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Dear Faculty Commons,

 

My students and I are all starting to feel the mid-semester slump. I want to liven up my class sessions and also need some low-stakes ways to check in and see that students are getting the material. What can I do that doesn’t make a ton of extra work for me (#GradingAvalanche), and doesn’t sound scary, like a “pop quiz,” for the students?

 

Signed,

Stumped about the slump

Dear Stumped,

The weeks after midterms can be tough, but there are lots of small ways to get everyone re-engaged in your course. Here are some strategies that work for your students, without making too much more work for you!

Quick Writes are, well, quick!

 

There are lots of different kinds of quick write activities, and it is important to choose one that fits an explicit teaching goal. So let’s say that your goal is see how well students have made connections between new content and previous concepts. You could try having them write “60 second summaries” of the previous class session at the beginning of your current one. Collect them and assign a quick check or minus judgement based on the accuracy of the summary. You could also try this technique at the end of class.

 

A Google A Day keeps misconceptions at bay!

 

We learned about this great technique at this year’s Summer Institute on Teaching from composition instructor Andy Ross. What students come into our courses knowing through their daily lives can both help or hinder their learning–and this is certainly true of their information-seeking skills! This activity combines critical thinking about how and why we search for information with a free-write activity, and it helps to put students in a critical mindset at the early stages of a research assignment. It’s also a great way to start a conversation with your students about what they know about conducting research or finding information in order to identify gaps in understanding and help them transition to complex search systems such as scholarly databases. If you are teaching a writing course and looking for other low-stakes activities and assignments that can help students think about their research process, consider checking out the library’s repository of ENGL110 Information Literacy Activities.

 

Clicker Success Stories

 

Consider Clickers to involve every student, not just extroverts. Even if you’ve never used clickers before, the majority of UD students have had experience with them. Ask them to bring clickers to your class and try these low-stakes formative question types to gather input from the entire class. Student Perspective allows opinion expression without repercussion and promotes reflection. Misconception helps identify the muddiest point and heightens understanding. One-Better-Answer focuses on content evaluation and interpretation and enhances discussion. Peer Assessment engages entire class and supports process improvement. Download the free software from ats.udel.edu/clickers. Stop by Faculty Commons if you’d like a brief orientation to feel confident employing this teaching tool.

Many of our faculty are currently using Clickers as a well to get students engaged quickly and frequently. Terry Harvey (Computer Science) notes: “Clickers have helped me engage students in great ways. Students are more engaged when they are asked to commit to an answer, and the opportunities for pair-share and peer learning come faster and easier when prompted by clicker questions. When I explain what I am doing and why I am doing it, students pitch in and work hard, just as they did twenty years ago when I first started teaching.”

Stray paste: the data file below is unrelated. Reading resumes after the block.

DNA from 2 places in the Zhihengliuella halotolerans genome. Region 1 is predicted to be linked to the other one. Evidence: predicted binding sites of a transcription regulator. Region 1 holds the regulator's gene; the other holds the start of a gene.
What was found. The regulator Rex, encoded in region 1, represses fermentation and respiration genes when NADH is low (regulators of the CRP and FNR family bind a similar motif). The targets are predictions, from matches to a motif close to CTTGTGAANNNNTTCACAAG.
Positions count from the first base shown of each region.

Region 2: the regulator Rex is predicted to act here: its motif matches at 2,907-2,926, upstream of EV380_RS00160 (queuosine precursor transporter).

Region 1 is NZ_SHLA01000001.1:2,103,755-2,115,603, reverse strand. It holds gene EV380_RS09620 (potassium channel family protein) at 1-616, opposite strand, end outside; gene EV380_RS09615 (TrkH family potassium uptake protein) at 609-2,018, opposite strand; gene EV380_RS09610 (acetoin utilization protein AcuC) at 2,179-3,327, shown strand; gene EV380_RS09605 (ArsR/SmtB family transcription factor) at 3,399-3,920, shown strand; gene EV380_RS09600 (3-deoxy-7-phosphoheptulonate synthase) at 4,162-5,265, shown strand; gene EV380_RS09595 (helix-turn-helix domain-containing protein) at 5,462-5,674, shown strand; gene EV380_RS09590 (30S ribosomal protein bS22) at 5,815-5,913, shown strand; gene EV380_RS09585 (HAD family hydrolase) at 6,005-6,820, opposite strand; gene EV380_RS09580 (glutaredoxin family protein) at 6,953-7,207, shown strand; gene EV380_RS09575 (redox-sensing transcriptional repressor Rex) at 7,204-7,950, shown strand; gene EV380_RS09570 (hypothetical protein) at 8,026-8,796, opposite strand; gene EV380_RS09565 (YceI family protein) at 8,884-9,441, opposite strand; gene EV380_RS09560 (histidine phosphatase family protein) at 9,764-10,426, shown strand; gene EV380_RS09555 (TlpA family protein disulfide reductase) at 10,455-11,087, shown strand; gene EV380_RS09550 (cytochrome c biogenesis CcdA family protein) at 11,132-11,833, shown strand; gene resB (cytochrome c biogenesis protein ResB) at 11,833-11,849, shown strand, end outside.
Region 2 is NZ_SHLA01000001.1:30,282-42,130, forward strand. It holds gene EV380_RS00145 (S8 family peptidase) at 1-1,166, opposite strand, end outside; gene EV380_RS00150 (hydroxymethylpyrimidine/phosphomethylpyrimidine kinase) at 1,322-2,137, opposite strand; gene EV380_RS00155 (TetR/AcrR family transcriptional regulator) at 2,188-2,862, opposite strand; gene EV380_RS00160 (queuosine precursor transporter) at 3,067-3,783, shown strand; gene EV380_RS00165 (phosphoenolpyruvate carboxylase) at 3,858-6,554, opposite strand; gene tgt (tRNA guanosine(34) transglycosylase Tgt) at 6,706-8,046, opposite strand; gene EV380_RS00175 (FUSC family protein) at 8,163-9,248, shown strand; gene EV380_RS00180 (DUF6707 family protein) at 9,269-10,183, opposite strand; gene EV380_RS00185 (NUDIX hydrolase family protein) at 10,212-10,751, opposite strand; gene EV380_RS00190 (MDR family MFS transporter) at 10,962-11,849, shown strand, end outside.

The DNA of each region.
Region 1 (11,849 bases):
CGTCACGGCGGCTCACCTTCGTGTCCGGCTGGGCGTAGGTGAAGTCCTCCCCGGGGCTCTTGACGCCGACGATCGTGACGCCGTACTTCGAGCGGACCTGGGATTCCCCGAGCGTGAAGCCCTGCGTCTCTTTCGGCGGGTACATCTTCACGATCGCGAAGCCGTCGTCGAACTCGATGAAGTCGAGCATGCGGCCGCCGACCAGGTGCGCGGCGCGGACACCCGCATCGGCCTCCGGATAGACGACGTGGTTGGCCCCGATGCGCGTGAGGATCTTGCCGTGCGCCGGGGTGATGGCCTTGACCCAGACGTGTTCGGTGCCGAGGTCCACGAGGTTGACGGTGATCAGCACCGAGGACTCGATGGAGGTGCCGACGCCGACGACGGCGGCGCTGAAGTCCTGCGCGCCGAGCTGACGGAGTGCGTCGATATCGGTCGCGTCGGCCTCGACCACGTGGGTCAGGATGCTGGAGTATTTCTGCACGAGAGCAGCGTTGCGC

Create Mini Debates

 

You’ve probably already heard of the classic think/pair/share technique of having students turn to the person next to them and discuss for a few minutes. If the “share with your partner” prompt isn’t eliciting discussion, try making it more formal. Have each pair designate one person as A and the other as B and assign a specific role to each person. Person A could be on the pro side of an issue, with Person B on the con side. Or each person could have to emulate a specific thinker, author, or historical figure and argue a point from their perspective. The idea is to encourage structured disagreement in a low-stakes way such that students have to make and defend argument before coming together as a class to share their discussions.

 

Turn Social Media into an Asset

 

Twitter, Instagram, Facebook, Snapchat, and YouTube are usually not welcome in your classroom, but we know that students spend lots of time on these platforms. Many faculty members are now creating hashtags for their courses (e.g. #UNIV601) and encouraging students to tweet or ‘gram content that relates to the class which can then easily be pulled into a feed. If that’s not your style, try asking students to keep an eye out on social media for relevant stories or content for your course. You can ask them to participate in “Social Media Show and Tell” for a few minutes and share why the feel the content is relevant or interesting.

What are your suggestions for avoiding the mid-semester slump?

Leave your comments and suggestions below!

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